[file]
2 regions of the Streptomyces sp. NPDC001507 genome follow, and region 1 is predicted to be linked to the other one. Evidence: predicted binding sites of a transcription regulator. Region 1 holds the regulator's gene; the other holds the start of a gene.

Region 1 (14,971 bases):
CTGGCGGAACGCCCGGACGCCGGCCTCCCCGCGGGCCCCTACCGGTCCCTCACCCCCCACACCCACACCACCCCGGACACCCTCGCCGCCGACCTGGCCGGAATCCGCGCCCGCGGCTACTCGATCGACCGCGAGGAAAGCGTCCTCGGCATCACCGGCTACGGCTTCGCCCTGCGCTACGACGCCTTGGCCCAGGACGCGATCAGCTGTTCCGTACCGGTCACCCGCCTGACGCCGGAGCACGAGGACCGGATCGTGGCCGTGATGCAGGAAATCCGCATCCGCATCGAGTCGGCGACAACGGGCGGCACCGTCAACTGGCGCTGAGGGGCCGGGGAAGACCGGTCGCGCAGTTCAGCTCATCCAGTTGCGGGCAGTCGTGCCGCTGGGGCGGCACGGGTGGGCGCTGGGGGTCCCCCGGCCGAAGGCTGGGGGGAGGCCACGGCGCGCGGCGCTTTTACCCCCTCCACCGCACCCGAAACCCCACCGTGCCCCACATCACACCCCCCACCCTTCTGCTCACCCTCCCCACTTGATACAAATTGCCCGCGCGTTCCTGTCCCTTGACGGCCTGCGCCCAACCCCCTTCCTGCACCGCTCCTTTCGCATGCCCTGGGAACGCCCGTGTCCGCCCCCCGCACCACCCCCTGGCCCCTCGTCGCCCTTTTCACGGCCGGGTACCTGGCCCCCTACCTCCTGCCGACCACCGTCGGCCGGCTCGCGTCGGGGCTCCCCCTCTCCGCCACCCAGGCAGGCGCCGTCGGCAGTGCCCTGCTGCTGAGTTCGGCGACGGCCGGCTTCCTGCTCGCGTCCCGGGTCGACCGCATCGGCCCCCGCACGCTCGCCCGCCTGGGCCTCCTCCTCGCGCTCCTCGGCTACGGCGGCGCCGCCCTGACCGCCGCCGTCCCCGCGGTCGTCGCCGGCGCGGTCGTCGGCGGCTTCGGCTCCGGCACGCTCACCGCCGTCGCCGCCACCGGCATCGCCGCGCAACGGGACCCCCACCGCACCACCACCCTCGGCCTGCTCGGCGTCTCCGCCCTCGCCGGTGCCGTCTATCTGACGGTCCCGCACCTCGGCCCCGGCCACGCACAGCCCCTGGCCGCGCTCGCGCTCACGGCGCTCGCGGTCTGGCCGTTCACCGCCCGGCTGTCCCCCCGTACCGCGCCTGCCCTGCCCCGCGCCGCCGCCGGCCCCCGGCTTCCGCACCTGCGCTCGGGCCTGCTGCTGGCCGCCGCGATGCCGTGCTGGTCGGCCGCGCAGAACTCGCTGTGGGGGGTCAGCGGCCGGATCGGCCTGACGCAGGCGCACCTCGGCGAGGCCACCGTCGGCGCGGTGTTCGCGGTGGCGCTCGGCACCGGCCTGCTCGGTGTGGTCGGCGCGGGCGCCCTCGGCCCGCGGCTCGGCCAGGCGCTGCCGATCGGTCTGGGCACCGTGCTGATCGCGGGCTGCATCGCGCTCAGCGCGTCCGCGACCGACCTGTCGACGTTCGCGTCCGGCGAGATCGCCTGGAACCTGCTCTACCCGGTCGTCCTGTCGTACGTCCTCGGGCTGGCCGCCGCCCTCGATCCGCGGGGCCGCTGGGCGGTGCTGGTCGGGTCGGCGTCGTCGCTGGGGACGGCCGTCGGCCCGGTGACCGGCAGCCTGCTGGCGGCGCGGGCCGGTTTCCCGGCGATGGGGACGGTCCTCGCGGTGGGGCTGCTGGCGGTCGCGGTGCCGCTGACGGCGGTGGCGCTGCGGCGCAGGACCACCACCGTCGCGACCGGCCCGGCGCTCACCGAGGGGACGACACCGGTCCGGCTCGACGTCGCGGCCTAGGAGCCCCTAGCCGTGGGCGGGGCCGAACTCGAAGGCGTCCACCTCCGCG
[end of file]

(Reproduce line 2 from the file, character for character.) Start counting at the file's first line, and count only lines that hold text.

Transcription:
Region 1 (14,971 bases):